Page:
Is the Market Really Fearing a “Great Earnings Slowdown”?

More likely than a GDP slump, the market may fear an earnings slowdown in 2019. That’s only natural after a year with a 23%+ projected earnings gain for the S&P 500, reflecting the first year of the corporate tax-rate reduction, but projected earnings growth rates for 2019 and 2020 are still 8%+ and 10%+. Ed Yardeni wrote last week that the 2019 earnings estimates are now +8.3%, and 2020 estimates are +10.4%.

Yardeni adds that “the growth rate for Q4-2018 has been reduced from 18.2% at the end of September to 14.5% currently. That’s not unusual. They often do so only to find that the earnings season was better than their downwardly revised estimates.”

Another overblown worry is the supposed decline in capital spending because businesses are “spending all their tax windfall on share buybacks.” Partly true, in that share buybacks may reach $1 trillion this year, but capital spending may reach $3 trillion and is growing just as fast. As Yardeni wrote last Tuesday (in “The True Story: Capital Spending at Record High”), nominal capital spending rose to a record high of $2.8 trillion (saar) during Q3-2018. Over the past year through Q2-2018, S&P 500 buybacks totaled $646 billion. That’s a lot, but it wasn’t enough to slow capital spending.” He charted the two together:

The market is terribly worried about something – maybe Fed policy or the government closing down. Whatever it is, scared investors are creating the worst December since 1931 (so far), and the worst fourth quarter since at least 2008 (we’ll have the final post-mortem next week). Maybe we desperately need to worry about something, no matter how good the statistical realities look. Perhaps investors would rather be worried, but I believe that the vast bulk of the world will continue to work hard and keep growing.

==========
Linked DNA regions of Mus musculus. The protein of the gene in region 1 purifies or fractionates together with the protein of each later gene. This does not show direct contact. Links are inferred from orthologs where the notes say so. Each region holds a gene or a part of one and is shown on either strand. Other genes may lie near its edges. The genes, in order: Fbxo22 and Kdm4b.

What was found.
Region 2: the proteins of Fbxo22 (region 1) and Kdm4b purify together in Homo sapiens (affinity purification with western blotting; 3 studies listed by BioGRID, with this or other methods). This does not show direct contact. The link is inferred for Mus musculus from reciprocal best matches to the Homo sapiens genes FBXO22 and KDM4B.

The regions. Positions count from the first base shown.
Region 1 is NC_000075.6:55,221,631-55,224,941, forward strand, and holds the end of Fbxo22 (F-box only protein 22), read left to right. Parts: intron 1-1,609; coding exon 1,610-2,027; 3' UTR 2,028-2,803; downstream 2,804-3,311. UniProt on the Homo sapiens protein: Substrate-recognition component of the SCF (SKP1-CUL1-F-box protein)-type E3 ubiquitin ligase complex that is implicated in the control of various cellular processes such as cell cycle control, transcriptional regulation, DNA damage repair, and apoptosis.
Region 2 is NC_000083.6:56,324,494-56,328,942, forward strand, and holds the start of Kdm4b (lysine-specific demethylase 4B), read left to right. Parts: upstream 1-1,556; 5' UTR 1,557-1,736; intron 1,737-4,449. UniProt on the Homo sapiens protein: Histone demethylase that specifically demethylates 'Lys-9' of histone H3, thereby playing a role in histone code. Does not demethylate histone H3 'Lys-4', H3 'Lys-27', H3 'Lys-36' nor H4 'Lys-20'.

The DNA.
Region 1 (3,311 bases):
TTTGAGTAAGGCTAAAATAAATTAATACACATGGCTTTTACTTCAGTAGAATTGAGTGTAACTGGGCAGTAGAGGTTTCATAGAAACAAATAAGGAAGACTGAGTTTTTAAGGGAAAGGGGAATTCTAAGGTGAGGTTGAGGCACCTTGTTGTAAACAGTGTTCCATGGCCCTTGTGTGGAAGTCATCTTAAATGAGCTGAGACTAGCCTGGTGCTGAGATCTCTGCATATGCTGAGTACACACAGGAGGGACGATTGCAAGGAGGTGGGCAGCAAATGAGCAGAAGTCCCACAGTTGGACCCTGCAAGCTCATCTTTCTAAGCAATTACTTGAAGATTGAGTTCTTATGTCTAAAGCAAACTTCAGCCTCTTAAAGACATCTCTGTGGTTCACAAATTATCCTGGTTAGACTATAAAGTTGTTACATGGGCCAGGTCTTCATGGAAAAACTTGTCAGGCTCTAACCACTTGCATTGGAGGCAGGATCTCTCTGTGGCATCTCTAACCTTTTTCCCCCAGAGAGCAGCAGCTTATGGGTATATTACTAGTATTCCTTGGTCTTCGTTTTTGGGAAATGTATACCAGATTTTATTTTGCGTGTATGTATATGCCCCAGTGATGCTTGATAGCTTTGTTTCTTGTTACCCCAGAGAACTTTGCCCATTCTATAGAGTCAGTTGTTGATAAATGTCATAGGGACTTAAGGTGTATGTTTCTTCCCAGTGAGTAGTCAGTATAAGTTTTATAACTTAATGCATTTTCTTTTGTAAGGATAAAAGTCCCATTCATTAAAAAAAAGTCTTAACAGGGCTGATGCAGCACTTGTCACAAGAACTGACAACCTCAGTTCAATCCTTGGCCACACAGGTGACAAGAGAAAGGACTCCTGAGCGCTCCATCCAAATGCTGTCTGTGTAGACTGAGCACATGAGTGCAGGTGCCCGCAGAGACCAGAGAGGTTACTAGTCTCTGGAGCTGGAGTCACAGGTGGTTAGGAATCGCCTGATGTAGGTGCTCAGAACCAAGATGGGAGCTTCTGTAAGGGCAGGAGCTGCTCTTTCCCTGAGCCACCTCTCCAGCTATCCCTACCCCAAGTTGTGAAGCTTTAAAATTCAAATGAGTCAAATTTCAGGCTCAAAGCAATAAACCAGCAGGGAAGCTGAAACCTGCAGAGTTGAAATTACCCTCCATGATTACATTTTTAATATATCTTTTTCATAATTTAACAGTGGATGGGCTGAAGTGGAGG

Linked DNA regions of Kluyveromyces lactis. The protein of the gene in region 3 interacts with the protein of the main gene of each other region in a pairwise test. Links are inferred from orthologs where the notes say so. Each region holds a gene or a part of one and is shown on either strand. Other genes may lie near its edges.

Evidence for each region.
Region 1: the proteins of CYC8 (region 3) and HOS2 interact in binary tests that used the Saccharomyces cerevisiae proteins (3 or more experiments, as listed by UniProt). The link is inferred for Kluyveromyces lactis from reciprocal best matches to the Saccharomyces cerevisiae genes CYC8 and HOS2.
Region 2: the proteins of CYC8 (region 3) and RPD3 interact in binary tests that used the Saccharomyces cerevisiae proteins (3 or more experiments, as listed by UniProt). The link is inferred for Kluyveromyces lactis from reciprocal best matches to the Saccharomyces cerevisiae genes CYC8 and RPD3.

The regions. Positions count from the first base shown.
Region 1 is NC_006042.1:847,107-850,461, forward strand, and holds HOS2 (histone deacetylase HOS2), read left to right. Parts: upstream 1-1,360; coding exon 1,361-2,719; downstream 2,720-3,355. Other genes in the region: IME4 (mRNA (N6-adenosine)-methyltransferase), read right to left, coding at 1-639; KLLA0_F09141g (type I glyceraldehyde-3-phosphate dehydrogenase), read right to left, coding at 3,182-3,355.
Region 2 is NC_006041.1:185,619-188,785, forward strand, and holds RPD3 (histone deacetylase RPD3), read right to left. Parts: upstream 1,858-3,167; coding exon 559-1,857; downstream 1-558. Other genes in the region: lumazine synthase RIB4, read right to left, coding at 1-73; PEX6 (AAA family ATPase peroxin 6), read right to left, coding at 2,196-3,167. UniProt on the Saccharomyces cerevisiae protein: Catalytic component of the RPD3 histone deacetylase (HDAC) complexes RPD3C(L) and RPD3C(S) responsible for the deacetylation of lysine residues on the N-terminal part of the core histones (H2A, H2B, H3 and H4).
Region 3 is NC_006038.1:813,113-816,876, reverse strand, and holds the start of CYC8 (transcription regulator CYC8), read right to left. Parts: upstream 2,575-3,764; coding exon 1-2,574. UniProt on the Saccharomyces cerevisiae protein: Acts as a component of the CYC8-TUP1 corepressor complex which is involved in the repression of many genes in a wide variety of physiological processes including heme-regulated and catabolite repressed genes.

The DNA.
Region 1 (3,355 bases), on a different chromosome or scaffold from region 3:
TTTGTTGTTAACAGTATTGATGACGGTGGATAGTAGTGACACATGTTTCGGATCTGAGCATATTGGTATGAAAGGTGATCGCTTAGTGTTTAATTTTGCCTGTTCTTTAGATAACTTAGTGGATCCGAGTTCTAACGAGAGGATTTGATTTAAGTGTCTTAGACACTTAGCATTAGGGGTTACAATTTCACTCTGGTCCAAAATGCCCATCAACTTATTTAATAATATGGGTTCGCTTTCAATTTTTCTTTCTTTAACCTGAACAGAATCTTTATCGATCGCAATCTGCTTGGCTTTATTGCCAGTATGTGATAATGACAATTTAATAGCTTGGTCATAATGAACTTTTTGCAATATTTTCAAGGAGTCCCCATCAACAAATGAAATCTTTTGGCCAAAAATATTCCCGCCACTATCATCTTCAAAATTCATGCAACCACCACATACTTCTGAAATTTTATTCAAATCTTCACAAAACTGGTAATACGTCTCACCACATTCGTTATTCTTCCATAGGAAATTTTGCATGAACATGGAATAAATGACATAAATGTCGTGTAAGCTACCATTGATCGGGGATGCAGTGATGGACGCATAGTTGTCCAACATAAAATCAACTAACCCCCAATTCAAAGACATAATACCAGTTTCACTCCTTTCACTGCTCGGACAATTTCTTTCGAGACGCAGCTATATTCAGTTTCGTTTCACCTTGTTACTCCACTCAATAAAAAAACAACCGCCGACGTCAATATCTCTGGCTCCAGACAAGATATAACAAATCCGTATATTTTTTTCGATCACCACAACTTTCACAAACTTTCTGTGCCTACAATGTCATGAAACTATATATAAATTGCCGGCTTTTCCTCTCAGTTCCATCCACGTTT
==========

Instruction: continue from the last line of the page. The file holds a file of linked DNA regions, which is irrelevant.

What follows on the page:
About The Author

Gary Alexander
SENIOR EDITOR

Gary Alexander has been Senior Writer at Navellier since 2009.  He edits Navellier’s weekly Marketmail and writes a weekly Growth Mail column, in which he uses market history to support the case for growth stocks.  For the previous 20 years before joining Navellier, he was Senior Executive Editor at InvestorPlace Media (formerly Phillips Publishing), where he worked with several leading investment analysts, including Louis Navellier (since 1997), helping launch Louis Navellier’s Blue Chip Growth and Global Growth newsletters.

Prior to that, Gary edited Wealth Magazine and Gold Newsletter and wrote various investment research reports for Jefferson Financial in New Orleans in the 1980s.  He began his financial newsletter career with KCI Communications in 1980, where he served as consulting editor for Personal Finance newsletter while serving as general manager of KCI’s Alexandria House book division.  Before that, he covered the economics beat for news magazines. *All content of “Growth Mail” represents the opinion of Gary Alexander*